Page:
Telecommunications was a sea of red too. Telstra Corporation Ltd (ASX:TLS) fell 1.42 per cent to AU$6.23, TPG Telecom Ltd (ASX:TPM) dipped 0.78 per cent to AU$8.94, M2 Group Ltd (ASX:MTU) was down 0.81 per cent to AU$10.98 and iiNet Limited (ASX:IIN) fell over 1 per cent to AU$9.94.

Energy stocks closed mixed. Woodside Petroleum Limited (ASX:WPL) lost 0.40 per cent to AU$35.05 and Origin Energy Ltd (ASX:ORG) was down 0.16 per cent to AU$12.74. However, Oil Search Limited (ASX:OSH) Ltd was up 0.25 per cent to AU$8.09 and Santos Ltd (ASX:STO) gained 0.24 per cent to AU$8.30.

The retailers too, closed mixed. While Wesfarmers Ltd (ASX:WES), the owner of supermarket chain Coles, was up 1.65 per cent to AU$43.71 and Woolworths Limited (ASX:WOW) rose 0.89 per cent to AU$29.48, Caltex Australia Limited (ASX:CTX) fell 0.87 per cent and Myer Holdings Ltd (ASX:MYR) dipped 0.36 per cent to AU$1.38.

Qantas Airways Limited (ASX:QAN) swam against the tide and shot up 4.63 per cent to AU$3.39, while rival Virgin Australia Holdings Ltd (ASX:VAH) closed unchanged at AU$0.510.

Economic news, currency and insight

Andrew Harding, the Chief Executive of the iron ore division of Rio Tinto Limited (ASX:RIO), added to the mounting war of words in the iron ore industry when he told the Australian Financial Review that Fortescue Metals Group Limited (ASX:FMG) founder Andrew Forrest should get his own house in order before indulging in a blame game against Rio Tinto for the global iron ore glut.

Harding said, as quoted by the Australian Financial Review: "I can understand, if you are not a low-cost producer, and you have made your investment at an irrationally high time in the marketplace, well above the average price for the past many decades, that you would be troubled by current circumstances. But that is your responsibility, your business decision. The response to that is to fix your own business – not give business advice to others, and definitely not create an environment in Australia where this long-term strategy, which is good for the country, and good for the company, is cast into question."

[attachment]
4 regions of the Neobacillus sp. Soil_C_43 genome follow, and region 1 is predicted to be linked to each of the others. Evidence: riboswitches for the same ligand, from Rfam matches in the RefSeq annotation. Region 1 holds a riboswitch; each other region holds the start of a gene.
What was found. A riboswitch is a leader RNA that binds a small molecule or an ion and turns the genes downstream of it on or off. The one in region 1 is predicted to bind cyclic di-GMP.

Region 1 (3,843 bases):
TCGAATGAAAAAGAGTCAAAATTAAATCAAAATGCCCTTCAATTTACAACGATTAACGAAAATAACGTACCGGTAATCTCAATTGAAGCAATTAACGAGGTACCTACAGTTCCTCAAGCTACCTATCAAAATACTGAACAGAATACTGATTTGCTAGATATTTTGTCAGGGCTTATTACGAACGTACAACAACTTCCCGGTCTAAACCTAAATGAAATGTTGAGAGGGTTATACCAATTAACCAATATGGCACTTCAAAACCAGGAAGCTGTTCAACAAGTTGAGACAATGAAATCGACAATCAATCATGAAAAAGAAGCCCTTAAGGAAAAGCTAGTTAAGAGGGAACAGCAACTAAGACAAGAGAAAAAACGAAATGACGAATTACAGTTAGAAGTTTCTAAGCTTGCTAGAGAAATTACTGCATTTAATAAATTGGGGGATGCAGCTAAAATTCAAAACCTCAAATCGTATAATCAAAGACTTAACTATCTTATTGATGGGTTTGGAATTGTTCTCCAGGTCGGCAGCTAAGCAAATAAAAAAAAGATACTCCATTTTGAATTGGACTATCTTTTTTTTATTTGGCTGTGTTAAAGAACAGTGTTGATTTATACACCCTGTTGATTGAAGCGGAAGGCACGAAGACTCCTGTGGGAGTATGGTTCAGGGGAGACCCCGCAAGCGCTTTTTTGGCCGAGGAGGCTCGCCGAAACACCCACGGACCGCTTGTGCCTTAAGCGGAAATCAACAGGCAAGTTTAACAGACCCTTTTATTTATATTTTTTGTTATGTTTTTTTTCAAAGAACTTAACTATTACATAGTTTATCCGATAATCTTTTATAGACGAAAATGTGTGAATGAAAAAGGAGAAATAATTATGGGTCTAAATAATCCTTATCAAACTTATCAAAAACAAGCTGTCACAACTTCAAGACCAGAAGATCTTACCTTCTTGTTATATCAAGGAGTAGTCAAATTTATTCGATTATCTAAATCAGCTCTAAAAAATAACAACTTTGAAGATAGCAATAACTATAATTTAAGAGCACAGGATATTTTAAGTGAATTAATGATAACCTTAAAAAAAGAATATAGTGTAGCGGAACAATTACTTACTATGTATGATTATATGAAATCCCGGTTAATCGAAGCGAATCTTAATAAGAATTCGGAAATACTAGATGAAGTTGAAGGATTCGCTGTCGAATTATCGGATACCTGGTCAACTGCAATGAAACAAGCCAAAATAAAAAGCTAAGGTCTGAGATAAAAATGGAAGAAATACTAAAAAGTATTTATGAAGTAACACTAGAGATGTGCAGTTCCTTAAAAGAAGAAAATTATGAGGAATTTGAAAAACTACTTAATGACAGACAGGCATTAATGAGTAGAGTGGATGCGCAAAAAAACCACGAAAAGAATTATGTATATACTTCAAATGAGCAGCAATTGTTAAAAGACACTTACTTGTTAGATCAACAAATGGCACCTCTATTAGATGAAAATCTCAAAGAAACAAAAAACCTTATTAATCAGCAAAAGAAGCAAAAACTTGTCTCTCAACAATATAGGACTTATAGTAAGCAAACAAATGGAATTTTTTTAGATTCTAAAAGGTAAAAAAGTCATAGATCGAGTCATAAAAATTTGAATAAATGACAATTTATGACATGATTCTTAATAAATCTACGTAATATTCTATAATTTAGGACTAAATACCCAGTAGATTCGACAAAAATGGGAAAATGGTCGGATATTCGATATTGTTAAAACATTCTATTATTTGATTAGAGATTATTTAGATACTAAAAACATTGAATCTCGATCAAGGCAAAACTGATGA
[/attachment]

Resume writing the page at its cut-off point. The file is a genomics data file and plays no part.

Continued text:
However, Lourenco Goncalves, Chief Executive of US iron ore miner Cliffs Natural Resources Inc (NYSE:CLF) added fuel to the fire by claiming that BHP and Rio were “basically terrorizing” the market by their drumbeat of higher production growth. Claiming that the two mining majors had determined to shut down Fortescue Metals Group Limited (ASX:FMG), Goncalves said they were “playing the game of scaring everybody else” by threatening to make huge additions to their supply capacity.

On Wall Street, the major indices ended lower with the NASDAQ index chalking up the largest loss due to a decline in Apple’s share price and disappointing results from tech and biotech companies. "Biotechs and tech were leaders and now they've reversed," said Peter Cardillo, chief market economist at Rockwell Global Capital in New York, as quoted by Reuters. "Earnings don't really support the valuations at this time, and I think the market needs to correct a bit. As we go into May I would say the best prescription would be to sell in May and go away."

The Dow Jones Industrial Average fell 195.01 points, or 1.08 percent, to 17,840.52, the S&P 500 lost 21.34 points, or 1.01 percent, to 2,085.51 and the Nasdaq Composite dropped 82.22 points, or 1.64 percent, to 4,941.42.

The Australian dollar has weakened following better-than-expected US economic data, and the looming RBA meeting scheduled for next week. At 07:00 this morning (AEST), the Australian dollar was trading at 79.06 US cents, down from 79.68 US cents on Thursday, according to the Business Spectator.

The Australian stock market is likely to open lower today given that at 06:57 this morning (AEST), the June ASX SPI200 Index (AP) Futures was trading down by 4 points at 5,753.0.